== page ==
This semester, students have a distinct opportunity to learn more about biotechnology and entrepreneurship from the Dyer Center’s new Entrepreneur in Residence Dr. Chad Beyer.
Beyer is a neuroscientist by trade and has spent the last 23 years in the pharmaceutical biotechnology business focused on finding and developing new medicines to treat neurological disorders.
According to Lafayette Communications, Beyer has “led several early-stage drug discovery teams and managed a group responsible for contributing to the commercialization and life-cycle management of two blockbuster medications.”
When asked about his proudest professional accomplishment, Beyer remembered meeting patients who thanked him upon realizing his involvement in the creation of medicines that changed their lives.
“I get most proud about making the world a better, healthier place [and] helping people who can’t help themselves,” Beyer said.
His draw to Lafayette ultimately comes down to his belief that “anybody can be an entrepreneur.”
Beyer noted that there are not many colleges and universities that are allowing students to develop what he calls the “entrepreneurial muscle.”
“The idea that Lafayette is saying ‘hold on, this is an important domain that undergraduates should be taught…and understand’ is really exciting and important,” Beyer said.
Director for Innovation and Entrepreneurship of the Dyer Center Yusud Dahl, said “the Dyer Center is thrilled to welcome Dr. Chad Beyer as our new Entrepreneur in Residence. Chad brings a unique perspective on biotechnology having most recently worked in an early-stage company focused on product commercialization.”
Dahl noted that Beyer has a unique background that will allow him to best serve the Lafayette community.
“Chad’s experiences have given him a front-row perspective on the innovations and technology transforming healthcare and medicine,” Dahl said. “I hope everyone on campus interested in biotechnology reaches out and connects with him.”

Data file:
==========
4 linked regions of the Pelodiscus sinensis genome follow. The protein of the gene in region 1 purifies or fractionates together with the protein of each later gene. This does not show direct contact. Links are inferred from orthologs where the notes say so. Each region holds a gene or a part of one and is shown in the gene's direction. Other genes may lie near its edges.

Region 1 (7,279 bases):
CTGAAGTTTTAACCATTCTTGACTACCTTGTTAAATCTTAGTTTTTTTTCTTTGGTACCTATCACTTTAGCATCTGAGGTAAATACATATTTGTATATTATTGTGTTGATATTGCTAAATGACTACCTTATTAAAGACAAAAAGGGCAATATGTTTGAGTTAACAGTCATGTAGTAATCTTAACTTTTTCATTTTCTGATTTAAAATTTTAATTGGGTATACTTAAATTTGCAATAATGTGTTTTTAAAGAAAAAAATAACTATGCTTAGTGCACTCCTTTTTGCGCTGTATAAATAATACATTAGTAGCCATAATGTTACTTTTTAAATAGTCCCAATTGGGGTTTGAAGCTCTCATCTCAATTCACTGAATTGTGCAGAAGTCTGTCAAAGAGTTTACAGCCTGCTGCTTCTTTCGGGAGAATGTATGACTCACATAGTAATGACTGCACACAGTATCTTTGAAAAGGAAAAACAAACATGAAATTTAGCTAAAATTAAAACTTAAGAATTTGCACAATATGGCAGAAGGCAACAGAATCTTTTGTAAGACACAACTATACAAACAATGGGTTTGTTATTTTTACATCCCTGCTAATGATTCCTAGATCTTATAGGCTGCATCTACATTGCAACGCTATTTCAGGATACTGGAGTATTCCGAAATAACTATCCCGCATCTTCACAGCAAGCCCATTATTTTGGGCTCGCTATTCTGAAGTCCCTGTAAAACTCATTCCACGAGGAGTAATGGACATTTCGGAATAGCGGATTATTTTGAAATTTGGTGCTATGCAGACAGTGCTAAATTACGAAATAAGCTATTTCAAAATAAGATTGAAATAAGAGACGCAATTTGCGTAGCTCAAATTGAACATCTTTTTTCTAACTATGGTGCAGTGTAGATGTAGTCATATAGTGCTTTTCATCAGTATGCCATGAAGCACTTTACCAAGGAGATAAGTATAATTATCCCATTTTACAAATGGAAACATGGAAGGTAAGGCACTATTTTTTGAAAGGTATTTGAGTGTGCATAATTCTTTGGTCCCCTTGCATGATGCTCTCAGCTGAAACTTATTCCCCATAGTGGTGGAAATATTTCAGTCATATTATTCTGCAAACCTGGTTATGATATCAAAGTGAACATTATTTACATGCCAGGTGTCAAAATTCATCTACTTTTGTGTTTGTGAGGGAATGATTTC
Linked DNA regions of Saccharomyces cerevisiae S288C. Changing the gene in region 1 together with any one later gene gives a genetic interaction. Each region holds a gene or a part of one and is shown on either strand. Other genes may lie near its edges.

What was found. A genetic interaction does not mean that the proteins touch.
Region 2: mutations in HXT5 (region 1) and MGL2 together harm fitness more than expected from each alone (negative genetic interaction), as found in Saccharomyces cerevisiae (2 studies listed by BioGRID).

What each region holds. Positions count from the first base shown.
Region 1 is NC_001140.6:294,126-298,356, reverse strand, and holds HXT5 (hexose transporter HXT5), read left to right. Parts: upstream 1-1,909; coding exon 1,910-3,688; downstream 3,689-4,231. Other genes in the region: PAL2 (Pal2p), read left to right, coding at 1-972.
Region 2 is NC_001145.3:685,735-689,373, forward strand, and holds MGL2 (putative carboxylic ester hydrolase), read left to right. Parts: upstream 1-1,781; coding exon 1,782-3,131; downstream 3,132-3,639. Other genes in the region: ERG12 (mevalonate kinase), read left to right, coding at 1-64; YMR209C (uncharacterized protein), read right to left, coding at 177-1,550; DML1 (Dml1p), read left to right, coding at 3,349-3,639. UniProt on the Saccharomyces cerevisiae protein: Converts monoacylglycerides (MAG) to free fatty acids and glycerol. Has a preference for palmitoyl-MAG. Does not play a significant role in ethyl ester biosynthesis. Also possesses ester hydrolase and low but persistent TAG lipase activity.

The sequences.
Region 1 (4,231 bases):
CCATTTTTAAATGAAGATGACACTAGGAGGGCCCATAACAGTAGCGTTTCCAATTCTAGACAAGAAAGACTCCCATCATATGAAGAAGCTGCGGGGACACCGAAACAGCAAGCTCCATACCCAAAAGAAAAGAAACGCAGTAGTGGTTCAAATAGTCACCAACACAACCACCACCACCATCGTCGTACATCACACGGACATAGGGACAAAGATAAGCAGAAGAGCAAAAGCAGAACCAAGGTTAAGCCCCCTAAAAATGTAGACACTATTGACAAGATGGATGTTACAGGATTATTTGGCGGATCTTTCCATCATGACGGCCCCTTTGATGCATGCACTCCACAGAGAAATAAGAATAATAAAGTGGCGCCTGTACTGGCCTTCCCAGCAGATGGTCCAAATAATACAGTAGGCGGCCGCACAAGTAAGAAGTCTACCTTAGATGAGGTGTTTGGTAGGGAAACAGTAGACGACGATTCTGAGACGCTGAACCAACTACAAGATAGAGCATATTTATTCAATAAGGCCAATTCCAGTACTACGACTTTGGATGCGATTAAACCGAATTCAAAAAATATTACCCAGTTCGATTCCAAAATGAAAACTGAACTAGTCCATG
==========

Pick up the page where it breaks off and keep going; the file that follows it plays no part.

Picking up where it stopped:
As a part of the residency, Beyer will teach an interdisciplinary course this semester: Biotechnology and Innovation. Students will spend the semester working in small teams to develop a biotech company of their own creation, culminating in an end-of-the-semester pitch. The bulk of the grade in this class will come down to students’ ability to apply the information and defend how much capital the business will need in a concise presentation.
In addition to this semester-long project, students will spend class time learning from real-world professionals such as venture capitalists and intellectual property attorneys. The idea is that by the conclusion of the semester students will walk away with new LinkedIn connections and a clearer understanding of their options within the biotech industry.
Beyer stated that the idea behind this course is to arm students with the passion and perspective to see ideas through from start to finish.
“There is no shortage of good ideas,” Beyer said. “There is only a shortage of teams who are smart, present, engaged and in the moment to make those ideas come into reality.”
Looking into the future, Beyer hopes to leave his residency having supported or created a sustainable way for students to become educated about the biotech business, whether through a student-run organization that brings in professionals for information sessions or the creation of an academic program that incorporates classes on communication, intellectual property, venture capitalism and the like.
Ultimately, the goal of his class is to give students the perspective of the importance of working well with others.
“You don’t have to come to this class and be a chemistry major or a scientist. Everybody can think more entrepreneurial because ideas come from everywhere. Entrepreneurship is about grabbing onto your idea and nourishing it,” Beyer said.
Beyer encourages any student or faculty member to reach out to him directly at [email protected] to learn more about biotechnology, entrepreneurship and the intersections of the two.